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Dave Kennett
Dave Kennett, Lawyer (JD)
Category: Legal
Satisfied Customers: 27689
Experience:  25 years experience in general law, including real estate, criminal, traffic, and domestic relations
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About 18 months ago my then-girlfriend and I got a debt consolidation

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About 18 months ago my then-girlfriend and I got a debt consolidation loan. She used her paid-for million dollar house to secure the 99k loan (of which 70k was hers, 29k was mine). She insisted that the loan be ten years in length because that would correspond to when her youngest child turned 18, at which point she would sell the house. The relationship did not work out. Sadly, I also lost my job and was unable to pay my portion of the consolidation loan for a while. Before I started working again, she sold the house to move in with a new boyfriends and paid the entire debt in full. Now she claims that I owe her the money under the same terms that were in place with the original lender, as if I were a debtor to her. We did not share any bills, or assets, were not married, and have no written agreement of any kind that if she were to pay the loan off, the debt transfers to her.

Now that I am finally working again she and her new boyfriend have become insistent to the point of harrassing me, insisting that I pay her as if she loaned me the money herself and that I need to pay her the interest that the original lender would have charged us had we stayed together and paid the loan to resolution over ten years.

What I want to know is, do I LEGALLY owe her anything. I live in the state of Texas.

Trying to figure out where I stand.
Dear JACUSTOMER - Legally you would owe her for any money you received from the loan if she paid the entire balance. This is what is legally called "contribution". I'm not certain from your facts whether or not you actually co-signed the loan but if you did then you could have been sued for the entire amount if the bank chose to do so had the loan not been paid. As between you and your ex, it would appear that you had agreed to an approximate 70/30 split meaning you would pay your portion and she hers. So by paying your portion she essentially loan you the money that was your share meaning you gained the benefit of the payoff and she could claim that you were unjustly enriched to the extent that your portion was paid by someone else. Until she files a suit there's nothing she can do to collect the money and if she files a suit she would have the burden of proof as to what agreement the two of you may have had, especially if you never signed the note with the bank.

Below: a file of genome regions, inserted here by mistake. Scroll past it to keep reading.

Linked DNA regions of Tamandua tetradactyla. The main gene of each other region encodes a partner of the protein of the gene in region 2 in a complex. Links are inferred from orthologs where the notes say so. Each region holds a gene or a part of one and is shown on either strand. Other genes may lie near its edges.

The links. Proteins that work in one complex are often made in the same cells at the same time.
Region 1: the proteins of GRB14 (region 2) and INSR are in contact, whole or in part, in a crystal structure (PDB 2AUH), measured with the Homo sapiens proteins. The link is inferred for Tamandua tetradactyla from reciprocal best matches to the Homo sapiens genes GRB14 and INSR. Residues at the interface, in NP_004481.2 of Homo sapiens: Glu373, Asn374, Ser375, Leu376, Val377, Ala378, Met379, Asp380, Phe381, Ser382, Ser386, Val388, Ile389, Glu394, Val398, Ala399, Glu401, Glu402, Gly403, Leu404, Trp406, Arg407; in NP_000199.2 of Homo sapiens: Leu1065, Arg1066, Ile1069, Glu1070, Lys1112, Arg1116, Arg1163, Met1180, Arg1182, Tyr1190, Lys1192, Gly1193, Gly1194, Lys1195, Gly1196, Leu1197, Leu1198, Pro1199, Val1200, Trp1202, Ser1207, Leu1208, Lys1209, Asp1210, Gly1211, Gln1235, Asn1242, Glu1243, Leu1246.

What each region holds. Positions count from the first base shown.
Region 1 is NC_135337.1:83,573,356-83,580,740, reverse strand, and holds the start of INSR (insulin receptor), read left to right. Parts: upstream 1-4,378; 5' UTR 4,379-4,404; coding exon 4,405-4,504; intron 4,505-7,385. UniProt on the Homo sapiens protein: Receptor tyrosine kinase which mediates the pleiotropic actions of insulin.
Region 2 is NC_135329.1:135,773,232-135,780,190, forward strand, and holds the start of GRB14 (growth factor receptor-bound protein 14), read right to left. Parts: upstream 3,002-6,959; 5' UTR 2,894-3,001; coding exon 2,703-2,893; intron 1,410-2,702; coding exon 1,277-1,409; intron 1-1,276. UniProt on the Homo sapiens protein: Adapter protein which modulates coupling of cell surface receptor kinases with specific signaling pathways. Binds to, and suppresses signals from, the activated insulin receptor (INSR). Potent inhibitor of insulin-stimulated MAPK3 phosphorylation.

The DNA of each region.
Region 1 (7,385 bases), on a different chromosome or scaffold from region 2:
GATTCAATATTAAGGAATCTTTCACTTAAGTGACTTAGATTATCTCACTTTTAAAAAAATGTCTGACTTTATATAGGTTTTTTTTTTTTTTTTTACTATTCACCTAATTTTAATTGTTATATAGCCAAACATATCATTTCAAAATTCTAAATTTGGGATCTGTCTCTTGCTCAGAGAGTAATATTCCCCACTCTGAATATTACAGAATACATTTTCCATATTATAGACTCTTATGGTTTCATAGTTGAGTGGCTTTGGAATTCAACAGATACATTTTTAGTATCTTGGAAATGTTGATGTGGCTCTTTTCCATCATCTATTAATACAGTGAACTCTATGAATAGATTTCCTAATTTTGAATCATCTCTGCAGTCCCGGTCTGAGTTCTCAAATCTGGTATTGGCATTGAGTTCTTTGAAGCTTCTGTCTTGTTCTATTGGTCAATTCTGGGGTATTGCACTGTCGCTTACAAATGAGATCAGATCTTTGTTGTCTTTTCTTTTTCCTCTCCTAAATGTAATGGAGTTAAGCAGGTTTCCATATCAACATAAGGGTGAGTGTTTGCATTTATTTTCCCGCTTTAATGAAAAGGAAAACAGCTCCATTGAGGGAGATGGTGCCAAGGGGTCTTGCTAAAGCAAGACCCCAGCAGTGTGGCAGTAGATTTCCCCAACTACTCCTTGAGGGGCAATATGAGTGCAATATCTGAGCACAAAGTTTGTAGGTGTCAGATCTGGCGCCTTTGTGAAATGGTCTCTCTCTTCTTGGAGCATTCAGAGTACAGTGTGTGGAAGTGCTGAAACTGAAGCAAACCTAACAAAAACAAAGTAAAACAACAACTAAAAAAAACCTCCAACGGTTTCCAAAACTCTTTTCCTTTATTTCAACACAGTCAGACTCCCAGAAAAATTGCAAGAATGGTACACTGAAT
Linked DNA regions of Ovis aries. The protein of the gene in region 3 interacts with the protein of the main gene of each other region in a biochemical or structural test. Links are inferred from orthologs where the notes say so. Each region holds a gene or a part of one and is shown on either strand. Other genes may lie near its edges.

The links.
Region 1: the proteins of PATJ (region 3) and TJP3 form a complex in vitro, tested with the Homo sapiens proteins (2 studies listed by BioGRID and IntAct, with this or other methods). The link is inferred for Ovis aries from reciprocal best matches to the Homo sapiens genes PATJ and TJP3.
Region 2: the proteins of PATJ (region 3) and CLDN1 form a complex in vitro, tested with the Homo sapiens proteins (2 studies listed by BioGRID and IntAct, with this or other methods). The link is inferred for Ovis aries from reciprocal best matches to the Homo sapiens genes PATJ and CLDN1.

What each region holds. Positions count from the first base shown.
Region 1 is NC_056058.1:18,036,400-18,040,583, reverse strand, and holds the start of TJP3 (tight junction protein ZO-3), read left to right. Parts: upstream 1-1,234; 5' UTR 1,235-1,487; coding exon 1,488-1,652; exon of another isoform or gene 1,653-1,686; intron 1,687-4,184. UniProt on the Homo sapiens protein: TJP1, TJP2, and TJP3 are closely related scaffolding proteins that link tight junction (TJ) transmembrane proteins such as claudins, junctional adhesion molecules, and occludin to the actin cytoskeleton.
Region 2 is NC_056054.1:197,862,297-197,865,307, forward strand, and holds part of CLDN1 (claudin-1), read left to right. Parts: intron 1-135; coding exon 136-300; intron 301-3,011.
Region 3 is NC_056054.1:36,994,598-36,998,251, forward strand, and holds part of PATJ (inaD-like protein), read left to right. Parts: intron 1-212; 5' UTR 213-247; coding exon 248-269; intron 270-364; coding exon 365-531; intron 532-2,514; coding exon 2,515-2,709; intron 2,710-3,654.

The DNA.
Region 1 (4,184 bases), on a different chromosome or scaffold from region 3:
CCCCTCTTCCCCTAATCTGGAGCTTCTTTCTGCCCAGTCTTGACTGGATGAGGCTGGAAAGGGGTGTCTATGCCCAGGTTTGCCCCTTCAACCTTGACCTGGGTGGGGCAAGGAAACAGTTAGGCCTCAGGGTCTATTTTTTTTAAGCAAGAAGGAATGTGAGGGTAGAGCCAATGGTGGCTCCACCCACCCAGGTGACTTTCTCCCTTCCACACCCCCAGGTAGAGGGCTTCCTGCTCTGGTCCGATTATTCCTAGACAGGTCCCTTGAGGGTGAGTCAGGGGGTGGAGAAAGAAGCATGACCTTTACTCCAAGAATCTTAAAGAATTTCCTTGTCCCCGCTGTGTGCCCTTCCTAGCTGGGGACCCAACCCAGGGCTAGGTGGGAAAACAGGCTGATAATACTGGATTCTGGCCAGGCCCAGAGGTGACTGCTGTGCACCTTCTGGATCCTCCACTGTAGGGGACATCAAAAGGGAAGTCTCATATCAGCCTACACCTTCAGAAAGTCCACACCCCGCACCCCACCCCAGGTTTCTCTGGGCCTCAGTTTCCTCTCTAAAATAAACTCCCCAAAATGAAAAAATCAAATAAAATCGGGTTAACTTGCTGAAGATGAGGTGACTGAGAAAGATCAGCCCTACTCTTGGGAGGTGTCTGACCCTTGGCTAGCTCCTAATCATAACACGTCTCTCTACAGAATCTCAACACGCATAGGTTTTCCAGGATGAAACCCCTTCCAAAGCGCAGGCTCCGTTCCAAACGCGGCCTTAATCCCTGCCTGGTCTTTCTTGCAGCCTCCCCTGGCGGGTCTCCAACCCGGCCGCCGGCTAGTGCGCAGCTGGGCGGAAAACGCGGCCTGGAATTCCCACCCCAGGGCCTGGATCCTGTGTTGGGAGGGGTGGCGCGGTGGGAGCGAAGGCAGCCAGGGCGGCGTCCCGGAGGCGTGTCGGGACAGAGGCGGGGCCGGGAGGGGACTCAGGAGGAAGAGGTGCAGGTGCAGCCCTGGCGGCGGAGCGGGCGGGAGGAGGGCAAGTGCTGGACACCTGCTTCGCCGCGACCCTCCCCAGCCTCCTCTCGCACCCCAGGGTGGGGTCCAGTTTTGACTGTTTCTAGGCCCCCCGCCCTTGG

Customer: replied 3 years ago.

Thanks! I am not looking to escape responsibility here. I actually intend to pay her becuase it is the right thing to do. My issue is with respect to interest and payment. She insists I am required to pay her the same monthly amount, and at the same interest level, as the lender set up before she paid it off. Is this true?

I disagree that you owe her the same rate of interest or any interest for that matter unless there was some agreement in writing. Some courts will order interest on judgments so I can't guarantee that if this actually went to a trial the court would or wouldn't order interest. The quicker you can get this settled the better but paying her interest is excessive. She was the one who chose to pay off the loan early.
Customer: replied 3 years ago.

Again, thank you. You're very helpful. There is NO written agreement between us for anything.


One last question, then I'll leave you alone. What can I do about the overly-frequent (in my opinion) emails and texts (mostly from her new boyfriend). I'd love to make what I used to, but sadly my income isn't quite what it should be for the time being and I'm a single father (not our kids). I don't need to tell you how difficult that can be. When I start paying her, I know as sure as the sun rises that they will continue to email and text me frustratingly frequently unless I make the payments in the amounts they want, including interest. Is there a way to stop those short of legal action?


I would not make any payments UNTIL you get something in writing. You will end paying and paying and she will keep asking for more and more and this will never end. I would tell her that you will agree to pay and that you want it in writing and that one of the terms is no contact with her new guy and no phone calls or letters unless you fail to make the payments. If these terms are violated the balance of the payments will be forgiven and the loan considered as paid. The boyfriend is not a party to the case and I assume he is not a lawyer and he has no right to represent her in any legal way. If he continues trying to play lawyer you can report him for the "unauthorized practice of law" to the state bar association. So if she wants her money she needs to agree to some terms. If she refuses then you can refuse to pay and you can seek a no contact order from the court on both of them.
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